With the passing of Queen Elizabeth II (may she rest in peace), a linguistic question arose among friends of mine about nomenclature. They remarked on the strangeness of referring to a king of the United Kingdom for the first time in their lifetimes. Then one of my friends wondered about why we weren't also changing from United Queendom to United Kingdom.

There are usage reasons why United Kingdom would be used even under a queen. Kingdom in English has long referred to the "monarchical state or government; a political entity with a king or queen as its head" (OED, "kingdom, n.," def. 3), and a state name that switched based on the gender of its monarch would be peculiar. The masculine term has long been favored as the general one.

However, that would not necessarily prevent the usage of queendom to refer to England in the UK in some contexts, especially as they have seen several reigning queens: Mary, Elizabeth I, Mary II, Anne, Victoria, and Elizabeth II. Queendom has been attested in the OED since 1603 ("queendom, n."), though all the OED examples refer to contexts that are matriarchal (Amazons, bees). Have writers or commentators ever referred to England or the UK as a queendom? If so, in what sense was that used?


1 Answer 1


In researching this answer, I was surprised to find that the word queendom was used in several contexts. I have traced three kinds of usage in relation to England or the United Kingdom: referential usage, usage comparing "United Queendom" to "Kingdom" explicitly, and usage punning on queen in reference to gay men.


Some uses seem merely to acknowledge that the ruler in power is a queen. In the poem "The Prophecy, 1703," (in Poems on Affairs of State, 1716) the punchline of the poem is that after a bunch of strange things happen in England and on the international stage,

England shall be, or I'm an Ass

The strangest Queendom ever was.

The Works of Mr. Edmund Hickeringill (1716) seems similarly plain:

Anno 1500, when after the Death of Queen Mary, (in this Queendom of England, her sister Elizabeth succeeding) ...

In both cases, the usage refers to a moment when a queen was currently reigning. As it happens, I could find similar usages in later reigns, though they are much less common than "Kingdom":

A national law, enforcing the allotment of one rood of land for a garden, at a fair rent, to all who should apply for it, upon all parishes throughout the United Queendom, would, in my opinion, greatly relieve the distress of the working classes. (The Fleet Papers, 19 November 1842, p. 2)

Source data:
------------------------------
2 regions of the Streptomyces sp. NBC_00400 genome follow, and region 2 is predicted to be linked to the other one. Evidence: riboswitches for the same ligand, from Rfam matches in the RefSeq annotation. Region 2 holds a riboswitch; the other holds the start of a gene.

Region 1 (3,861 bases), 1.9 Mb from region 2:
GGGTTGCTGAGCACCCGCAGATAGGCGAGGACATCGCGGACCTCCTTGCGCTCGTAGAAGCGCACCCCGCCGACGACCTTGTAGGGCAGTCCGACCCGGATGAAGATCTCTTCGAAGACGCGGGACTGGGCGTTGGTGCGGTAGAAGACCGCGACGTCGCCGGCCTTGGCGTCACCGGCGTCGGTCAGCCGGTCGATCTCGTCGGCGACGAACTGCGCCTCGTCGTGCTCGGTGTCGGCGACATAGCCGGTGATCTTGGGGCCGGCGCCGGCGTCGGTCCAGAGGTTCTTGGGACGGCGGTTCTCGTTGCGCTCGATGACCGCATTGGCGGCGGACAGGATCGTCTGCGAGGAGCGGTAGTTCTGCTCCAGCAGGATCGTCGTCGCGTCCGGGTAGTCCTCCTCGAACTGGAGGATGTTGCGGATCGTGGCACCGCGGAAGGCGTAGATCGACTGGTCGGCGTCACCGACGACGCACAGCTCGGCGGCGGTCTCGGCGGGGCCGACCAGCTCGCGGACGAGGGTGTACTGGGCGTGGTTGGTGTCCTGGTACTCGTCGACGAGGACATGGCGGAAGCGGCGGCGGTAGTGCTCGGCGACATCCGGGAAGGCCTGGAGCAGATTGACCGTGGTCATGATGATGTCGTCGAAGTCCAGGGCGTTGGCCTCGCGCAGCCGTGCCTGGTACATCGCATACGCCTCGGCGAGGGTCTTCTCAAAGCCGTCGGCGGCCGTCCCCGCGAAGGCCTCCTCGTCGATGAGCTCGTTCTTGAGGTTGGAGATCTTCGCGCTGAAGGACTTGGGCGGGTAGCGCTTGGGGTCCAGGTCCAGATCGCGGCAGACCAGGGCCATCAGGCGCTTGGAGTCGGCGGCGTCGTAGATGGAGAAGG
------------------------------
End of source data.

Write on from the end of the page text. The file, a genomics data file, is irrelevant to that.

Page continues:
Elizabeth, as we have seen, had a stern apprenticeship to Queendom. (Sir Arthur Salusbury MacNalty, Elizabeth Tudor: The Lonely Queen, 1954)

People asking why it isn't United Queendom

The most common results in recent decades use the United Kingdom as an example of a pecularity: why is it not "United Queendom"? They may approach the question from a linguistic sense or a more explicitly feminist one. For instance:

There is still no 'United Queendom' - nor yet any sign of a 'British Republic'. All this is particularly remarkable given the recent preponderance of long-lived female monarchs (Victoria and Elizabeth II) and the recurrently shaky position of the British monarchy as a whole. (Rob Pope, Studying English, 2013).

... all I knew about the UK was that they had a queen (so why wasn't it called the United Queendom, I wondered?), and they had a lot of tanning salons. (Elizabeth Ezra, Ruby McCracken: Tragic Without Magic, 2017).

And why aren't we called 'the United Queendom' when we have a queen on the throne? What's that all about? (Onjali Rauf, in Pause for Thought, 2016).

A Little More Gay

As the word queen has been applied and in some cases reclaimed by gay men (see "queen, n.," def. 13), the term has also been used in reference to the United Kingdom in a punning sense:

In the United Kingdom, the gay traveller is seen as a lucrative market segment such that in 2006 VisitBritain, which is the official tourist agency for the United Kingdom, launched a marketing campaign that was aimed specifically at the gay travel consumer. In its Internet advertising message, VisitBritain declared: 'Welcome to the United Queendom of Great Britain ... with our proud gay history, cutting edge culture and fashion, flamboyant cities and pulsating nightlife, isn't it time you came out ... to Britain?' (Donna Chambers, in New Perspectives in Caribbean Tourism, 2008)

Shouldn't it be called / The United Queendom / Or / Does that sound / Too much / Like a gay bar? (Giles Ekins, Back to Basics and Other Stories, 2022).

  • "Elizabeth, as we have seen, had a stern apprenticeship to Queendom" In this case the word does not refer to the constitutional nature of the country but to the personal condition of Elizabeth Tudor. It is a rather strange word to use as the word 'kingship' is normal and its feminine form 'queenship' would, I suggest, have carried the meaning better. In the same context the personal condition of her half brother and immediate predecessor would have been 'kingship'.
    – BoldBen
    Sep 9, 2022 at 0:04
  • I think also that the first two examples are somewhat derogatory, intended to mean that the UK is not a "proper" kingdom when ruled by a queen.
    – alphabet
    Mar 6, 2023 at 17:24

Your Answer

By clicking “Post Your Answer”, you agree to our terms of service and acknowledge you have read our privacy policy.

Not the answer you're looking for? Browse other questions tagged or ask your own question.